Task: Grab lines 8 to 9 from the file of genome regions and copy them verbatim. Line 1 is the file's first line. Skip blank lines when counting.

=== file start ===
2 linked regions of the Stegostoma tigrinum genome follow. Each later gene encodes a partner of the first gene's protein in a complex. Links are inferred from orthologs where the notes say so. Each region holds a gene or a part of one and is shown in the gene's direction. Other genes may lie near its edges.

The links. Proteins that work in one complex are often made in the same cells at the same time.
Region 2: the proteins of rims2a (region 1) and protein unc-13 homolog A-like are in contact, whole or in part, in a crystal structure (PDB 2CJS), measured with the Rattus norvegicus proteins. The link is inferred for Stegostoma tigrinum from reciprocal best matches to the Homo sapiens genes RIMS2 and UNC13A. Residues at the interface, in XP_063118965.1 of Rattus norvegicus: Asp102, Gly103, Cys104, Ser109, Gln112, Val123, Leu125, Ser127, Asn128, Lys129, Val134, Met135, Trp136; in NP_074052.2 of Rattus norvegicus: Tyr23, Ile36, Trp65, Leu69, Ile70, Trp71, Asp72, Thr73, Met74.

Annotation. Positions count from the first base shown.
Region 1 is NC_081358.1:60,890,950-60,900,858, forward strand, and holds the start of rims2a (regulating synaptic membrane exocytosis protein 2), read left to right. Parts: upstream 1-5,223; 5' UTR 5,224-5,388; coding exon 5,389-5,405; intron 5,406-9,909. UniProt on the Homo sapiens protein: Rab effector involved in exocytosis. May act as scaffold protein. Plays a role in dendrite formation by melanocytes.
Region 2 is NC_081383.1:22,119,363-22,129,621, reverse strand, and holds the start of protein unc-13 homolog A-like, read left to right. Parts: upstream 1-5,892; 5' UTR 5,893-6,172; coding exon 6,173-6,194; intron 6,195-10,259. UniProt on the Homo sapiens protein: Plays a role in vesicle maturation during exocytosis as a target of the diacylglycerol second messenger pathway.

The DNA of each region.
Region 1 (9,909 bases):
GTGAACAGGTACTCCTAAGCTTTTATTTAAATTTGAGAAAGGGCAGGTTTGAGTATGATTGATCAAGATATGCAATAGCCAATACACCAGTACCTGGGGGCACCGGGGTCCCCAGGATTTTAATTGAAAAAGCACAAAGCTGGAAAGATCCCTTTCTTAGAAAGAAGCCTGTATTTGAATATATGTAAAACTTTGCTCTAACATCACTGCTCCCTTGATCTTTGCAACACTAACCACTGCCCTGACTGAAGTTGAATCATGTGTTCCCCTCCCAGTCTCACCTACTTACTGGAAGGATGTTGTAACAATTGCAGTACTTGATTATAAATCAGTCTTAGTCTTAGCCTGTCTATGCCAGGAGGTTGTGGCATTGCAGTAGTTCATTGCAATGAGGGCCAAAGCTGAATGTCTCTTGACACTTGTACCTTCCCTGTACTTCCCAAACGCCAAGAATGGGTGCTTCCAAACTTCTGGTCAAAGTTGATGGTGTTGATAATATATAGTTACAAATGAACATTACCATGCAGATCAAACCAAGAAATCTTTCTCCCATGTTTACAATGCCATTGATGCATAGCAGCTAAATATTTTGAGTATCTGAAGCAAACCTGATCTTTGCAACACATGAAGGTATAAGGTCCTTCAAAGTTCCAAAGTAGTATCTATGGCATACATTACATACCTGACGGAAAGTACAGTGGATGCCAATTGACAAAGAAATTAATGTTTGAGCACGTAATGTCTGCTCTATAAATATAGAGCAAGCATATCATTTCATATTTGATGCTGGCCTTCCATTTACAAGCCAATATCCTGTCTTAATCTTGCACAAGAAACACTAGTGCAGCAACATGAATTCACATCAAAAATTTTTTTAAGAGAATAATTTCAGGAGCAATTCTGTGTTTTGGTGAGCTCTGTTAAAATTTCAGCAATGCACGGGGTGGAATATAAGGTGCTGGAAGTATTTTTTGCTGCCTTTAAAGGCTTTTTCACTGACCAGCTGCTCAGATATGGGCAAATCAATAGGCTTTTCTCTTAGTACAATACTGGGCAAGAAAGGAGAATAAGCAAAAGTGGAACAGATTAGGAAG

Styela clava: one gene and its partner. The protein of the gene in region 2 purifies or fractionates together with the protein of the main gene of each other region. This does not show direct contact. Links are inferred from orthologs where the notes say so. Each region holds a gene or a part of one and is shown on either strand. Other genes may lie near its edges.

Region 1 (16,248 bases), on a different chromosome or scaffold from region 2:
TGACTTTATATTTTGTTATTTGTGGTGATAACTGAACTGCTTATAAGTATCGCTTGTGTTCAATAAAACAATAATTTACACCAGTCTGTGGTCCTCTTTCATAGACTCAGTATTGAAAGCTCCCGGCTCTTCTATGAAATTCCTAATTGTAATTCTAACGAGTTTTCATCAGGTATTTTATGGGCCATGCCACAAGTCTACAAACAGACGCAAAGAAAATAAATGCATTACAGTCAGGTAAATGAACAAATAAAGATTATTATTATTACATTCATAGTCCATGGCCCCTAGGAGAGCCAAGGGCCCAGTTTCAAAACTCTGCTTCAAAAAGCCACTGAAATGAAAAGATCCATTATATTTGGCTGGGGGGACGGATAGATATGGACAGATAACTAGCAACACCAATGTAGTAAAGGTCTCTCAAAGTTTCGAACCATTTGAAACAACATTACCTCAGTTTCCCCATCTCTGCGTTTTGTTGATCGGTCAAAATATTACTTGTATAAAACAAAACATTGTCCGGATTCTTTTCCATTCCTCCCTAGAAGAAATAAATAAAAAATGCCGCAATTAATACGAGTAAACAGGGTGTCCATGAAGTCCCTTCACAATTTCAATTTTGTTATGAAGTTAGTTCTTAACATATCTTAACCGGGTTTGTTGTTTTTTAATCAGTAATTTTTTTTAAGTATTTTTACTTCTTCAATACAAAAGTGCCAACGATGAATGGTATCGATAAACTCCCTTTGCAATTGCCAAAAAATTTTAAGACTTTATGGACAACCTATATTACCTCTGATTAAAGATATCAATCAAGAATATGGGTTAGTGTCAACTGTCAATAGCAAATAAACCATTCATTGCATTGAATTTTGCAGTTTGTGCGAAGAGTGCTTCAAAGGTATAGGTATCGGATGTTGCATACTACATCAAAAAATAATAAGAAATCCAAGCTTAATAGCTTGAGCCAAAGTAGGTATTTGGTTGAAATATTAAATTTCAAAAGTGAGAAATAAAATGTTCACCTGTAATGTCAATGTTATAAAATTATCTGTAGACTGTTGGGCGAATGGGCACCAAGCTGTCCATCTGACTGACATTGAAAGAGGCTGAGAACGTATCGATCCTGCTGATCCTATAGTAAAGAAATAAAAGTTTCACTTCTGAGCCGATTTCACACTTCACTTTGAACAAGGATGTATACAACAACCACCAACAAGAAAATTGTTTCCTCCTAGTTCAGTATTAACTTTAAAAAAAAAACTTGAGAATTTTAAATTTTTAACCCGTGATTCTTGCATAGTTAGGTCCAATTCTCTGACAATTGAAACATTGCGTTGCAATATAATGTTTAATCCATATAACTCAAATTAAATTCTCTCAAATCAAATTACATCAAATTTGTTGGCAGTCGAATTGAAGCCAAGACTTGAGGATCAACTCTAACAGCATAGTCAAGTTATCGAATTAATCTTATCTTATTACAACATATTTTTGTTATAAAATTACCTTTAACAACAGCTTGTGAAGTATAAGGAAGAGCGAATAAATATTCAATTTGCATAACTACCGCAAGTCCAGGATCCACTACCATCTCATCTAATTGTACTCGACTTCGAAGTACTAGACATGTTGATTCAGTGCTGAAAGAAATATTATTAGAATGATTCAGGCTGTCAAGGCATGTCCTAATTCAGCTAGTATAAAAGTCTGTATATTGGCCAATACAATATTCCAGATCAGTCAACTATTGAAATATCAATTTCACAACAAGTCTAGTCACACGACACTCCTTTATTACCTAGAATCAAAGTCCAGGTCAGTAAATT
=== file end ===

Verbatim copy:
Region 1 (9,909 bases):
GTGAACAGGTACTCCTAAGCTTTTATTTAAATTTGAGAAAGGGCAGGTTTGAGTATGATTGATCAAGATATGCAATAGCCAATACACCAGTACCTGGGGGCACCGGGGTCCCCAGGATTTTAATTGAAAAAGCACAAAGCTGGAAAGATCCCTTTCTTAGAAAGAAGCCTGTATTTGAATATATGTAAAACTTTGCTCTAACATCACTGCTCCCTTGATCTTTGCAACACTAACCACTGCCCTGACTGAAGTTGAATCATGTGTTCCCCTCCCAGTCTCACCTACTTACTGGAAGGATGTTGTAACAATTGCAGTACTTGATTATAAATCAGTCTTAGTCTTAGCCTGTCTATGCCAGGAGGTTGTGGCATTGCAGTAGTTCATTGCAATGAGGGCCAAAGCTGAATGTCTCTTGACACTTGTACCTTCCCTGTACTTCCCAAACGCCAAGAATGGGTGCTTCCAAACTTCTGGTCAAAGTTGATGGTGTTGATAATATATAGTTACAAATGAACATTACCATGCAGATCAAACCAAGAAATCTTTCTCCCATGTTTACAATGCCATTGATGCATAGCAGCTAAATATTTTGAGTATCTGAAGCAAACCTGATCTTTGCAACACATGAAGGTATAAGGTCCTTCAAAGTTCCAAAGTAGTATCTATGGCATACATTACATACCTGACGGAAAGTACAGTGGATGCCAATTGACAAAGAAATTAATGTTTGAGCACGTAATGTCTGCTCTATAAATATAGAGCAAGCATATCATTTCATATTTGATGCTGGCCTTCCATTTACAAGCCAATATCCTGTCTTAATCTTGCACAAGAAACACTAGTGCAGCAACATGAATTCACATCAAAAATTTTTTTAAGAGAATAATTTCAGGAGCAATTCTGTGTTTTGGTGAGCTCTGTTAAAATTTCAGCAATGCACGGGGTGGAATATAAGGTGCTGGAAGTATTTTTTGCTGCCTTTAAAGGCTTTTTCACTGACCAGCTGCTCAGATATGGGCAAATCAATAGGCTTTTCTCTTAGTACAATACTGGGCAAGAAAGGAGAATAAGCAAAAGTGGAACAGATTAGGAAG